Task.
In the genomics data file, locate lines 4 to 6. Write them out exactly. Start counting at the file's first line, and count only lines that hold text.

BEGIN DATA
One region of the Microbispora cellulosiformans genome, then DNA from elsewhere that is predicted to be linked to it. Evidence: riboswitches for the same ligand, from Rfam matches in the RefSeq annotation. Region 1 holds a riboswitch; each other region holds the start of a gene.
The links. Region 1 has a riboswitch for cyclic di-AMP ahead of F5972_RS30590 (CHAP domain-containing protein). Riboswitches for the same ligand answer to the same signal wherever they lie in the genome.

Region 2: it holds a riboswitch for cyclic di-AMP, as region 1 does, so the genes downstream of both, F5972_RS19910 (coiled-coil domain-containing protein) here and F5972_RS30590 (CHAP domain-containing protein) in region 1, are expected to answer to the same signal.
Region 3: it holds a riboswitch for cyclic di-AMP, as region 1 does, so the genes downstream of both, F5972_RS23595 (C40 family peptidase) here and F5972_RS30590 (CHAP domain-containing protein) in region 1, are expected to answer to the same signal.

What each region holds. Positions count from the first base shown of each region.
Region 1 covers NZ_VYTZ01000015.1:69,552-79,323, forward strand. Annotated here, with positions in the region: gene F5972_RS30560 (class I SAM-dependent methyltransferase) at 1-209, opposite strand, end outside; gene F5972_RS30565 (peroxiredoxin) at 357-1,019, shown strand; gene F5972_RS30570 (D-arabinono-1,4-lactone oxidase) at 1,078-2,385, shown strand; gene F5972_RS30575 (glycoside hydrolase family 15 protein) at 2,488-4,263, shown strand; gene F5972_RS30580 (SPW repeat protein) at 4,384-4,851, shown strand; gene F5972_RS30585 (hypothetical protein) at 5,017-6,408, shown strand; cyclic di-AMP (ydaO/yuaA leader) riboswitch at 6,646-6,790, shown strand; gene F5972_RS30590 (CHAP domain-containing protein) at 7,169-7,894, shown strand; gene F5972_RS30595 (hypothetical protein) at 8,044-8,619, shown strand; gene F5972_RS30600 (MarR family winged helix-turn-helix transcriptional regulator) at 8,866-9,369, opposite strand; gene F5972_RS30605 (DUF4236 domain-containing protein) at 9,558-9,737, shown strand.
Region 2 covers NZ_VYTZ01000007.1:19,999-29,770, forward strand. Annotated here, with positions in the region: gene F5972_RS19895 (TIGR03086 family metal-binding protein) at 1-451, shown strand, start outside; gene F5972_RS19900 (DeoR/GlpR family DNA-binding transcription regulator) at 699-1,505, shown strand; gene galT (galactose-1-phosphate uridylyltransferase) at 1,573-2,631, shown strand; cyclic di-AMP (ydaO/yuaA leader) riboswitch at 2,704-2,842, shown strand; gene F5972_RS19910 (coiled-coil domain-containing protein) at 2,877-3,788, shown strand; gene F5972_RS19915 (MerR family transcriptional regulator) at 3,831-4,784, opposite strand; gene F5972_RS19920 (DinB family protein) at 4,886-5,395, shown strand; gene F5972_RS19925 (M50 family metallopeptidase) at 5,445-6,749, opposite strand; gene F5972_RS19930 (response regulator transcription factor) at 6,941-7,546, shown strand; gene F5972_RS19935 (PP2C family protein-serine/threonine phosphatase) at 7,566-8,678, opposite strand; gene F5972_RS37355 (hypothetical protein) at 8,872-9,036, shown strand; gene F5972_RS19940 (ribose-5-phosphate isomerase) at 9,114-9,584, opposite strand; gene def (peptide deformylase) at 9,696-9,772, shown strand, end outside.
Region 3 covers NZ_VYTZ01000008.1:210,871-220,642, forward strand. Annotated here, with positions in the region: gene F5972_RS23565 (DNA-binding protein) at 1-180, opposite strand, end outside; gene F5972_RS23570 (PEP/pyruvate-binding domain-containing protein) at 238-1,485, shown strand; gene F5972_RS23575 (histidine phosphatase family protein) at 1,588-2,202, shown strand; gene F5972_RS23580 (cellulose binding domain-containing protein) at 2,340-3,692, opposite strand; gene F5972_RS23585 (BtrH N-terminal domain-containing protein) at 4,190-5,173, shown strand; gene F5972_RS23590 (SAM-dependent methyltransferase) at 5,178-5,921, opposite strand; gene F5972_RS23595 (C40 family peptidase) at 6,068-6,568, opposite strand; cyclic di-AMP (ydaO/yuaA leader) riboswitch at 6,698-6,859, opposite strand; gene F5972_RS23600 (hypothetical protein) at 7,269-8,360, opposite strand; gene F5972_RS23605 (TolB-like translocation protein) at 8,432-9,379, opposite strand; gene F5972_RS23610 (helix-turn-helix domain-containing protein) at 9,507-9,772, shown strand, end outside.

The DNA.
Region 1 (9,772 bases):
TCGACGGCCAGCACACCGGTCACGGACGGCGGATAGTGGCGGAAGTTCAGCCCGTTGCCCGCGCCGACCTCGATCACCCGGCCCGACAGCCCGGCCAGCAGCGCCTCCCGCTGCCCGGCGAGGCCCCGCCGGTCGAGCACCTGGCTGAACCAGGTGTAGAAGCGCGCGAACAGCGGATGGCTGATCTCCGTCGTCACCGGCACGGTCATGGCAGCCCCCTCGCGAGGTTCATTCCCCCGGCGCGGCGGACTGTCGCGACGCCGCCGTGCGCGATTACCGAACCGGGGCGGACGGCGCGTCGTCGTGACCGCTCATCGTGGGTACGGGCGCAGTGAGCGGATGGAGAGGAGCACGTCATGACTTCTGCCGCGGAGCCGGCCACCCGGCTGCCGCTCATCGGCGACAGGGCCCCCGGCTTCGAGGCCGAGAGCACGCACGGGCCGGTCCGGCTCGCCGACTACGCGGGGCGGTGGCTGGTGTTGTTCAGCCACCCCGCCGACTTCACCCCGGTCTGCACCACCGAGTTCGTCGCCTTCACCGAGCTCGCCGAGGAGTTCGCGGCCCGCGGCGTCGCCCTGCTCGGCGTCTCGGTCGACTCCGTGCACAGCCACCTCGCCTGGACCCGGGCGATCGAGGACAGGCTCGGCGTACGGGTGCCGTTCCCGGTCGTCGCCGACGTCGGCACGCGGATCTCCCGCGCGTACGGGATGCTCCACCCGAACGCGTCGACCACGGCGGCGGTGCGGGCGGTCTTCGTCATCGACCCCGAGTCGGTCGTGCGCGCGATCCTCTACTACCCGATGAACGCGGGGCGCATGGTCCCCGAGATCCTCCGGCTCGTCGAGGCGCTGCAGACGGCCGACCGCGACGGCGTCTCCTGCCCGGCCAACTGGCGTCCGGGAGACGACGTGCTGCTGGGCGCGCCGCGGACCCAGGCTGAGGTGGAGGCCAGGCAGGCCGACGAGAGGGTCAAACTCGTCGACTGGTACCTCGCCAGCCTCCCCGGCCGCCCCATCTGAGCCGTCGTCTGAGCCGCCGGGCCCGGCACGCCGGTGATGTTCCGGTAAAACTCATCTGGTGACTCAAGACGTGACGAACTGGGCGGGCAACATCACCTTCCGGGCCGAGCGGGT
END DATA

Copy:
Region 3: it holds a riboswitch for cyclic di-AMP, as region 1 does, so the genes downstream of both, F5972_RS23595 (C40 family peptidase) here and F5972_RS30590 (CHAP domain-containing protein) in region 1, are expected to answer to the same signal.

What each region holds. Positions count from the first base shown of each region.
Region 1 covers NZ_VYTZ01000015.1:69,552-79,323, forward strand. Annotated here, with positions in the region: gene F5972_RS30560 (class I SAM-dependent methyltransferase) at 1-209, opposite strand, end outside; gene F5972_RS30565 (peroxiredoxin) at 357-1,019, shown strand; gene F5972_RS30570 (D-arabinono-1,4-lactone oxidase) at 1,078-2,385, shown strand; gene F5972_RS30575 (glycoside hydrolase family 15 protein) at 2,488-4,263, shown strand; gene F5972_RS30580 (SPW repeat protein) at 4,384-4,851, shown strand; gene F5972_RS30585 (hypothetical protein) at 5,017-6,408, shown strand; cyclic di-AMP (ydaO/yuaA leader) riboswitch at 6,646-6,790, shown strand; gene F5972_RS30590 (CHAP domain-containing protein) at 7,169-7,894, shown strand; gene F5972_RS30595 (hypothetical protein) at 8,044-8,619, shown strand; gene F5972_RS30600 (MarR family winged helix-turn-helix transcriptional regulator) at 8,866-9,369, opposite strand; gene F5972_RS30605 (DUF4236 domain-containing protein) at 9,558-9,737, shown strand.